paul’s final comment as he and sasha pulled out of the drive just as the sun was rising over the ridge. they were heading to the big city with a van load of compost and tools, straw and plants, my guys were putting in a pair of gardens for some urban folks wanting to eat a bit closer to home. their departure left me with the work of 3.
I started the day, as the nursing mom i double as the alarm clock around here, and reliably babe got me up just past 4 am. once the men were loaded, fed and on the road, i had a moment of reflection with madeline and planned the morning. we decided to begin with the sheep, so i placed william on my back (ergo carrier, mama’s best friend) walked up to the barn, grabbed a bale of hay and meandered to their paddock. (slow moving was the best i could do with 30 pounds on my back and 50 some in my arms and yes, a truck can be used for this task, but due to a series of unfortunate events, both were in the shop. )
luckily, sheep in the pasture are pretty patient
pigs next. these are the funnest, loudest, most amusing and most impatient of the farm animals. we are recently back in the pig business with opinions that vary with the wind. suffice to say the grain eaters get mixed reviews around here. there is the extra task of hauling and storing grain coupled with the disappointment that we haven’t been able to raise enough grain on farm to feed either poultry or pigs. despite the fact that we are blessed with a local source of impeccably raised small grains, the final verdict on the swine remains to be seen.
normally, milking is top priority each morning. this morning though, it needn’t be done. although there is some debate on this topic, our system where we keep the cow and calf together certainly impacts the quantity of milk we get . on a normal day, the calf, now 3 months, (bronco) is separated from his mama (addie) at dusk. by morning, there is nearly 2 gallons for us. bronco and addie then spend the entire day together, bronco receives all the benefits of addie’s riches. this also does give us that tiny bit of freedom to simply leave them together and donate our share! obviously this day was chosen as one of those days. whew.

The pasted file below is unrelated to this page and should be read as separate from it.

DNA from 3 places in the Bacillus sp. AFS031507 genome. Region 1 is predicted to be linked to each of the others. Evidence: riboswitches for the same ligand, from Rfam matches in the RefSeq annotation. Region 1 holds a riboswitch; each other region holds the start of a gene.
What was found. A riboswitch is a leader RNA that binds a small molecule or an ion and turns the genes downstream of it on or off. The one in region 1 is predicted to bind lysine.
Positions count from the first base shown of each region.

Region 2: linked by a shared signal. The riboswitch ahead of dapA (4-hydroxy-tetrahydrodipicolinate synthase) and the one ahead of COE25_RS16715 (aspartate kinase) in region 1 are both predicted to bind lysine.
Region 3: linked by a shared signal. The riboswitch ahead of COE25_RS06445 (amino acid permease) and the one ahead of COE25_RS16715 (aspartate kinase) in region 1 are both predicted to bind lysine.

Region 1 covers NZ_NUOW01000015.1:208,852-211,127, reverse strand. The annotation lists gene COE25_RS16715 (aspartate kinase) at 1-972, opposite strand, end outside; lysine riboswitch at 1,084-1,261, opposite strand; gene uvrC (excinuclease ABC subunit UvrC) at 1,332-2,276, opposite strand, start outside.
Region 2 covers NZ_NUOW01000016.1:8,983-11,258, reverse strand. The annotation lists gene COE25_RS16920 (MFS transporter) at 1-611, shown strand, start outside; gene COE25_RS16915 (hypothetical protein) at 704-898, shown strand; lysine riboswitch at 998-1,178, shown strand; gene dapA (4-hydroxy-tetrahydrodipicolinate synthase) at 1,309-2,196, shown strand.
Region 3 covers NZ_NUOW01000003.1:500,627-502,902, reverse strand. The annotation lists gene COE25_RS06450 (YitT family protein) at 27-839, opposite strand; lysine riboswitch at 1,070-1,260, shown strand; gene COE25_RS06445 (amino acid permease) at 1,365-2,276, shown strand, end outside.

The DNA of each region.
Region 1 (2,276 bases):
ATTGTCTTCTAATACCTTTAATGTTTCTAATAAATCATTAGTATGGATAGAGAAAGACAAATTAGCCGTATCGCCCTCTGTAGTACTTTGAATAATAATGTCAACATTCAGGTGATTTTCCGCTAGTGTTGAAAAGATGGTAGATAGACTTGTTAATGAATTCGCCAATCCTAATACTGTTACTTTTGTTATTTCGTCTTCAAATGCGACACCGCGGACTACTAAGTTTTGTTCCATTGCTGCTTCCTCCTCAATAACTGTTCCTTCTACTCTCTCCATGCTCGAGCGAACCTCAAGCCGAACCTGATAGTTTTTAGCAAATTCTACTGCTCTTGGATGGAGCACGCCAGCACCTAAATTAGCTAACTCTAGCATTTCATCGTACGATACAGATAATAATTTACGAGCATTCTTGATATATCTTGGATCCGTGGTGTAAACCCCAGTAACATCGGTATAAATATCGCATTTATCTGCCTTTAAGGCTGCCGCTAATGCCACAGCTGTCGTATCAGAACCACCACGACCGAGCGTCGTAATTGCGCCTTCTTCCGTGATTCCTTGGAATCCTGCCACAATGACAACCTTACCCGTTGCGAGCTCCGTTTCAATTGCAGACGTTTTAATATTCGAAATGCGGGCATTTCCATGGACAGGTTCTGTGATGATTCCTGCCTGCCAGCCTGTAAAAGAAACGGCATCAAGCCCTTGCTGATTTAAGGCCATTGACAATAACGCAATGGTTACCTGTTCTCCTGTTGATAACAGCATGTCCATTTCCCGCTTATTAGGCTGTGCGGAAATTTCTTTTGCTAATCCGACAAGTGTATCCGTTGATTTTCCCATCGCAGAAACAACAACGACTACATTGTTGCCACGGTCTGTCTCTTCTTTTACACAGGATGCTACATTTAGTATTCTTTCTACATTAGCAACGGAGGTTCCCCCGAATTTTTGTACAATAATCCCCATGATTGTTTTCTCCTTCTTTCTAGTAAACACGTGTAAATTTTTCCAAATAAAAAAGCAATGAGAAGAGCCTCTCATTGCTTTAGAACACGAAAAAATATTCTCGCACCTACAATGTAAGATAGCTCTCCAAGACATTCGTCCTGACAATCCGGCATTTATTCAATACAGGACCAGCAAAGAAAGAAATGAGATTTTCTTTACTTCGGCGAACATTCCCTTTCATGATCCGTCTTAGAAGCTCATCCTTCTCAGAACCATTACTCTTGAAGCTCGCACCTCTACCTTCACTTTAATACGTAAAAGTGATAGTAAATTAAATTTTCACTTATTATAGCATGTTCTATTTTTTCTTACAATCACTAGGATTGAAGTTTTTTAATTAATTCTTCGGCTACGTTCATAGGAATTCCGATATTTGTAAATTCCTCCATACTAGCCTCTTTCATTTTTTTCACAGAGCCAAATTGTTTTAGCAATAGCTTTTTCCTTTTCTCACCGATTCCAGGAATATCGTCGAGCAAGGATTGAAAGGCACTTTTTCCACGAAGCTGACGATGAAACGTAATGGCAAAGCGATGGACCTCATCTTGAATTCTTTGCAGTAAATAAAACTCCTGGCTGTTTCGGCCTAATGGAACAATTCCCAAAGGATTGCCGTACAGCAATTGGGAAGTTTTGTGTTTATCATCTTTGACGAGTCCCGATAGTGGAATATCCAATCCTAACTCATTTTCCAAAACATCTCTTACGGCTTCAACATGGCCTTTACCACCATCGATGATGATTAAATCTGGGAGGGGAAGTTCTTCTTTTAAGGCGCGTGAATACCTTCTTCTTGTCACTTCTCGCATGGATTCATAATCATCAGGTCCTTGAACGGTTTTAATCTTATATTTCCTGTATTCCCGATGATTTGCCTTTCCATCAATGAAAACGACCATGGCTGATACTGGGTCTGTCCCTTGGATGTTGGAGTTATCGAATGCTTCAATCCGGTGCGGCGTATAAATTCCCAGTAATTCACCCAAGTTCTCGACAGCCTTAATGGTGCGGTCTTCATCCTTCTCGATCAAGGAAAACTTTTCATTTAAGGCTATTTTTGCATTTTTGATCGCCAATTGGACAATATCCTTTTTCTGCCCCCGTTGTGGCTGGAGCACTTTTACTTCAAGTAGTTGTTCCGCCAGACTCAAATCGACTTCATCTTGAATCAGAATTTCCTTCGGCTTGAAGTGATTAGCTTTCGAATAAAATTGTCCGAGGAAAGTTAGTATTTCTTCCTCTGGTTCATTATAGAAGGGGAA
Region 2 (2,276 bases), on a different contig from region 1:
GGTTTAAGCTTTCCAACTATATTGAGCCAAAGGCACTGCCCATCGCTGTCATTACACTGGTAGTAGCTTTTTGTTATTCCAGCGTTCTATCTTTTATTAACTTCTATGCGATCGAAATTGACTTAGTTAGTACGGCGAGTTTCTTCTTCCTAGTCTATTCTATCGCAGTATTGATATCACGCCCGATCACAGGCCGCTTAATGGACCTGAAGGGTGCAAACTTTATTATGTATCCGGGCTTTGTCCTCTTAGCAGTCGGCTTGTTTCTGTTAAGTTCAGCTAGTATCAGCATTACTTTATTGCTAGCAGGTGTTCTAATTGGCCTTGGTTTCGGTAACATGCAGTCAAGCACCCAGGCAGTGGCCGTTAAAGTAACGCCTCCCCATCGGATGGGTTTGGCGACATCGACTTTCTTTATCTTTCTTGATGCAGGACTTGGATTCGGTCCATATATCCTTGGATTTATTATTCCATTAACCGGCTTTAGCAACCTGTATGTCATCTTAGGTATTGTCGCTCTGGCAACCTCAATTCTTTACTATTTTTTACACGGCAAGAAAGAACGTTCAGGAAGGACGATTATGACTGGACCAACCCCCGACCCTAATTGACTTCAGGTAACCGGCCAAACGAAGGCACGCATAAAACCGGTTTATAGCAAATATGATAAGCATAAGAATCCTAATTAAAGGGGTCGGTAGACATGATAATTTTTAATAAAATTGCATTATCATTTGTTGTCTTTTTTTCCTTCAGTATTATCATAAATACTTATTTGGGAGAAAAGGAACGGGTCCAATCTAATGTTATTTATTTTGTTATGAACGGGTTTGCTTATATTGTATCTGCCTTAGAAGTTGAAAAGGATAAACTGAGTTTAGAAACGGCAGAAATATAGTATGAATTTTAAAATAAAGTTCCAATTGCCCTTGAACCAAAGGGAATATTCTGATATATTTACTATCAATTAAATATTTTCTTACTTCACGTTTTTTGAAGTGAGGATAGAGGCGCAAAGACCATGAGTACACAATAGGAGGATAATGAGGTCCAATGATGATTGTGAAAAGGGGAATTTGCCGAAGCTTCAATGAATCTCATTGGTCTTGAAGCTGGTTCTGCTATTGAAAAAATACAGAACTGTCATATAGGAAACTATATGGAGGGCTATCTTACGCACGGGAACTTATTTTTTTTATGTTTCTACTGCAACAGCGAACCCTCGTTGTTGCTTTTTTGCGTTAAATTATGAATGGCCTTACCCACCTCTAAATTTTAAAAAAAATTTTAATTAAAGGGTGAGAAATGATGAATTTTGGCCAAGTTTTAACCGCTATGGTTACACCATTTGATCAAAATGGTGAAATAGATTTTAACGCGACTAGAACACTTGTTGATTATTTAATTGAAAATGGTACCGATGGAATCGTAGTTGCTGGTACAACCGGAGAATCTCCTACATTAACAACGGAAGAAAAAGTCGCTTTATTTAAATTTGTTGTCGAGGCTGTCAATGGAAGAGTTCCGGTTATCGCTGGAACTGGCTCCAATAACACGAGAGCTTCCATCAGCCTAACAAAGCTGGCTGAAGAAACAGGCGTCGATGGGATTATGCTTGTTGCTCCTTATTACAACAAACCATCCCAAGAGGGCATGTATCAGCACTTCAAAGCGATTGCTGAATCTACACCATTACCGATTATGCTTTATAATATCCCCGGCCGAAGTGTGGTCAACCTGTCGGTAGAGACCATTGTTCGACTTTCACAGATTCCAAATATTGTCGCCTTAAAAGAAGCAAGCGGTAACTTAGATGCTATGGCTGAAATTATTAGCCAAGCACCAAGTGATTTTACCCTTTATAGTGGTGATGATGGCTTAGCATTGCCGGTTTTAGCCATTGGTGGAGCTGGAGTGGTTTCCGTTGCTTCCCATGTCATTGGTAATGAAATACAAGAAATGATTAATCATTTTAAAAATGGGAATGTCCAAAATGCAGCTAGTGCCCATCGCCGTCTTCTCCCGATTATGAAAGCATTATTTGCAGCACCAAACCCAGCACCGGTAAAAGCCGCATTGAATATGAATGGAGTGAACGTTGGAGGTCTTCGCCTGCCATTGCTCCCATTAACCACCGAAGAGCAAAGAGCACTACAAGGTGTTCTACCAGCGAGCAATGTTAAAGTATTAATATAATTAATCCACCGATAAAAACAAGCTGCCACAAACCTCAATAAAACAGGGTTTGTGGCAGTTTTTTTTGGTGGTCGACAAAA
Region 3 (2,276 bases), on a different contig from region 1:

that made my last stop: the horses. by far the easiest visit, they’re slowly eating away at a roll of hay and watering from a large tank, so tending to them really means a lovely walk across the back half of the property. no complaints.
the day proceeded flawlessly with return visits to all who needed them.our few hours indoors were well spent baking, when the guys returned home earlier than i had expected, i was more than happy to present them with a slice of freshly baked bread and the invitation to share the evening chores with me.